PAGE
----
May, among other things, is Mental Health Awareness Month—so this is a great time to discuss and reduce the stigma around mental illness. Millions of people in the United States and around the world cope with depression, anxiety, bipolar, obsessive-compulsive disorders, and other issues. Luckily, there are resources available to help. One great way to understand what someone with mental illness might be facing is to read and become empathetic to their struggles. Here are some of my recent favorite explorations of and conversations around mental health – especially in young adults.
(Don't) Call Me Crazy: 33 Voices Start the Conversation About Mental Health edited by Kelly Jensen
What does it mean to be crazy? Is using the word crazy offensive? What happens when such a label gets attached to your everyday experiences? In order to understand mental health, we need to talk openly about it. Because there’s no single definition of crazy, there’s no single experience that embodies it, and the word itself means different things—wild? extreme? disturbed? passionate?—to different people. This book is a conversation starter and guide to better understanding how our mental health affects us every day. Thirty-three writers, athletes, and artists offer essays, lists, comics, and illustrations that explore their personal experiences with mental illness, how we do and do not talk about mental health, help for better understanding how every person’s brain is wired differently, and what, exactly, might make someone "crazy".
Made You Up by Francesca Zappia
Alex fights a daily battle to figure out what is real and what is not. Armed with a take-no-prisoners attitude, her camera, a Magic 8 Ball, and her only ally (her little sister), Alex wages a war against her schizophrenia, determined to stay sane long enough to get into college. She's pretty optimistic about her chances until she runs into Miles. Didn't she imagine him? Before she knows it, Alex is making friends, going to parties, falling in love, and experiencing all the usual rites of passage for teenagers. But Alex is used to being crazy. She's not prepared for normal. Can she trust herself? Can we trust her?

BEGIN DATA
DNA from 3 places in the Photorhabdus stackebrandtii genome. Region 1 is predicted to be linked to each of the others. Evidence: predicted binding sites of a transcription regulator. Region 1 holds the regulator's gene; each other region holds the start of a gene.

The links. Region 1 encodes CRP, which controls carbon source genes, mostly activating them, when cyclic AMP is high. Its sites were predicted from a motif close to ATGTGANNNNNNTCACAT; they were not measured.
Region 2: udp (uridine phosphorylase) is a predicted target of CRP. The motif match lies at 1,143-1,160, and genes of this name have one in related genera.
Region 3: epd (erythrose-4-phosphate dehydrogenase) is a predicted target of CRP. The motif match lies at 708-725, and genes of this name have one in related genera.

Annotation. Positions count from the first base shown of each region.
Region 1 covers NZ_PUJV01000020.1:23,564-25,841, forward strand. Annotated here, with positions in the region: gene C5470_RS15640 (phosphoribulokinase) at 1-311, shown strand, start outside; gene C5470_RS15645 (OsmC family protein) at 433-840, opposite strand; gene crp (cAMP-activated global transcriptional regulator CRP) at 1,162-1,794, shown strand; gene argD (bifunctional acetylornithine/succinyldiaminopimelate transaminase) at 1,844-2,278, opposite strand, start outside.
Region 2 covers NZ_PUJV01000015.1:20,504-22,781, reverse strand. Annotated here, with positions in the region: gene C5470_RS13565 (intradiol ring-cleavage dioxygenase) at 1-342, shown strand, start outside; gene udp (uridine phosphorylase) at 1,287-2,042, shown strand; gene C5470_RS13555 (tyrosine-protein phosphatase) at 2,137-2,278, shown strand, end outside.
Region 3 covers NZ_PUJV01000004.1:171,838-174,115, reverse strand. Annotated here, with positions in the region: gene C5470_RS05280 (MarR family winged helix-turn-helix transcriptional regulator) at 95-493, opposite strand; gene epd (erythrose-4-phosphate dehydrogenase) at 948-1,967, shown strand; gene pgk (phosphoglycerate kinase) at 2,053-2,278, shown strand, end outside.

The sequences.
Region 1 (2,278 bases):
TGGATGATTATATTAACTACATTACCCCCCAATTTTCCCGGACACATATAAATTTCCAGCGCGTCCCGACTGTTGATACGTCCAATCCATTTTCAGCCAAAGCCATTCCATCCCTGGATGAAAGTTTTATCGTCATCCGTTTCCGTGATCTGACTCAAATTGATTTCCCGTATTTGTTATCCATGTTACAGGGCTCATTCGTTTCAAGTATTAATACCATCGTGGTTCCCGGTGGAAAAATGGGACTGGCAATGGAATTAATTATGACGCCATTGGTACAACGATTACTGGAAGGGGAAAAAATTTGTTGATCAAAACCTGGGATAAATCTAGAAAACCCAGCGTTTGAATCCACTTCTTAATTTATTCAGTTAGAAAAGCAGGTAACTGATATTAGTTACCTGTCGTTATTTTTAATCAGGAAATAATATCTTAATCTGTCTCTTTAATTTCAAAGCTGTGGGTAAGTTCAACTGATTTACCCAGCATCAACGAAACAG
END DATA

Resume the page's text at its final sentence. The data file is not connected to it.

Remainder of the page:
The Unlikely Hero of Room 13 B by Teresa Toten
Adam Spencer Ross is almost fifteen, and he’s got his hands full confronting the problems that come with having divorced parents and new stepsiblings. Add to that his obsessive-compulsive disorder and it’s just about impossible for him to imagine ever falling in love. Adam’s life changes, however, the instant he meets Robyn Plummer: he is hopelessly, desperately drawn to her. But is it possible to have a normal relationship when your life is anything but? Filled with moments of deep emotion and unexpected humor, this book explores the complexities of living with OCD and offers the prospect of hope, happiness, and healing.
If you or someone you know is interested in learning more about taking the best care of your mental health, check out some of these resources available online:
Society for Adolescent Health and Medicine
Online mental health resources for adolescents and young adults
Mindfulness for Teens
Resources on mindfulness techniques developed by Dzung X. Vo, MD, FAAP, a pediatrician specializing in adolescent medicine at British Columbia Children’s Hospital, and clinical associate professor at the University of British Columbia Faculty of Medicine, Vancouver, Canada.
National Alliance on Mental Illness (NAMI)
NAMI, the National Alliance on Mental Illness, is the nation’s largest grassroots mental health organization dedicated to building better lives for the millions of Americans affected by mental illness.
Department of Behavioral Health
Finally, the City of Philadelphia will host free mental health events promoting mental wellness throughout the month of May.